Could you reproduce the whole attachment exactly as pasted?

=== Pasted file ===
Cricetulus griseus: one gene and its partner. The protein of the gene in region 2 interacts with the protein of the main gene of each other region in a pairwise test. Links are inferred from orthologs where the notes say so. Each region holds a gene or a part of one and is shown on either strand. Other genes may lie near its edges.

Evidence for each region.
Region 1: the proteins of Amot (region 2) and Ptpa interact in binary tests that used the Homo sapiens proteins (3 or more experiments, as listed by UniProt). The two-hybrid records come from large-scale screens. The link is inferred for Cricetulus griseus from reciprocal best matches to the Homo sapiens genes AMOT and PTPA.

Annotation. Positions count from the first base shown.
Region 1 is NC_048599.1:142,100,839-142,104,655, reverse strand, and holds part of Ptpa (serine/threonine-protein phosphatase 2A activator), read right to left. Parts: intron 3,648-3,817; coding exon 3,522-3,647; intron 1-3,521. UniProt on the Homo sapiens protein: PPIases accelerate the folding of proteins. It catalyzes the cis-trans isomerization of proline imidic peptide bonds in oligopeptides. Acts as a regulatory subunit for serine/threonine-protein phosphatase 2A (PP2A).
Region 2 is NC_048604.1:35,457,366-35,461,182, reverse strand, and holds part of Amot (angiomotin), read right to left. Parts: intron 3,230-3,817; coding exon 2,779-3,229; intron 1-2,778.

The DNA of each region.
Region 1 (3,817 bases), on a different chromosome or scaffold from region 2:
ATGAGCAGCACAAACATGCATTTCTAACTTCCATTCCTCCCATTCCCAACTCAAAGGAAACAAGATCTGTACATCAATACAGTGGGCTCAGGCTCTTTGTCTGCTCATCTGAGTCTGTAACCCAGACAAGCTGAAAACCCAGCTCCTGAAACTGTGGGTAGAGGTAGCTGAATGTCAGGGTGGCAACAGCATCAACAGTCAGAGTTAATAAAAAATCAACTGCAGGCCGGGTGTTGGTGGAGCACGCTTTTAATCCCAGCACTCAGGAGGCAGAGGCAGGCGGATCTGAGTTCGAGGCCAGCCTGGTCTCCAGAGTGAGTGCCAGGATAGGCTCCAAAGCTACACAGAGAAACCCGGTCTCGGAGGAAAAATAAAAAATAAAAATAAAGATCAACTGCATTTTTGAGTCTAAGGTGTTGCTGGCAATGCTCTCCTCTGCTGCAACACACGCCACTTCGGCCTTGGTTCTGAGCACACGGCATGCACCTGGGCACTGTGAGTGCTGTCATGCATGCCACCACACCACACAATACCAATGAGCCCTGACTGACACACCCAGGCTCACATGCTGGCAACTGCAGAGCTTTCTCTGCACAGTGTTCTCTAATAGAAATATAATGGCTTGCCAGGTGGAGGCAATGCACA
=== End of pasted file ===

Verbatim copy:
Cricetulus griseus: one gene and its partner. The protein of the gene in region 2 interacts with the protein of the main gene of each other region in a pairwise test. Links are inferred from orthologs where the notes say so. Each region holds a gene or a part of one and is shown on either strand. Other genes may lie near its edges.

Evidence for each region.
Region 1: the proteins of Amot (region 2) and Ptpa interact in binary tests that used the Homo sapiens proteins (3 or more experiments, as listed by UniProt). The two-hybrid records come from large-scale screens. The link is inferred for Cricetulus griseus from reciprocal best matches to the Homo sapiens genes AMOT and PTPA.

Annotation. Positions count from the first base shown.
Region 1 is NC_048599.1:142,100,839-142,104,655, reverse strand, and holds part of Ptpa (serine/threonine-protein phosphatase 2A activator), read right to left. Parts: intron 3,648-3,817; coding exon 3,522-3,647; intron 1-3,521. UniProt on the Homo sapiens protein: PPIases accelerate the folding of proteins. It catalyzes the cis-trans isomerization of proline imidic peptide bonds in oligopeptides. Acts as a regulatory subunit for serine/threonine-protein phosphatase 2A (PP2A).
Region 2 is NC_048604.1:35,457,366-35,461,182, reverse strand, and holds part of Amot (angiomotin), read right to left. Parts: intron 3,230-3,817; coding exon 2,779-3,229; intron 1-2,778.

The DNA of each region.
Region 1 (3,817 bases), on a different chromosome or scaffold from region 2:
ATGAGCAGCACAAACATGCATTTCTAACTTCCATTCCTCCCATTCCCAACTCAAAGGAAACAAGATCTGTACATCAATACAGTGGGCTCAGGCTCTTTGTCTGCTCATCTGAGTCTGTAACCCAGACAAGCTGAAAACCCAGCTCCTGAAACTGTGGGTAGAGGTAGCTGAATGTCAGGGTGGCAACAGCATCAACAGTCAGAGTTAATAAAAAATCAACTGCAGGCCGGGTGTTGGTGGAGCACGCTTTTAATCCCAGCACTCAGGAGGCAGAGGCAGGCGGATCTGAGTTCGAGGCCAGCCTGGTCTCCAGAGTGAGTGCCAGGATAGGCTCCAAAGCTACACAGAGAAACCCGGTCTCGGAGGAAAAATAAAAAATAAAAATAAAGATCAACTGCATTTTTGAGTCTAAGGTGTTGCTGGCAATGCTCTCCTCTGCTGCAACACACGCCACTTCGGCCTTGGTTCTGAGCACACGGCATGCACCTGGGCACTGTGAGTGCTGTCATGCATGCCACCACACCACACAATACCAATGAGCCCTGACTGACACACCCAGGCTCACATGCTGGCAACTGCAGAGCTTTCTCTGCACAGTGTTCTCTAATAGAAATATAATGGCTTGCCAGGTGGAGGCAATGCACA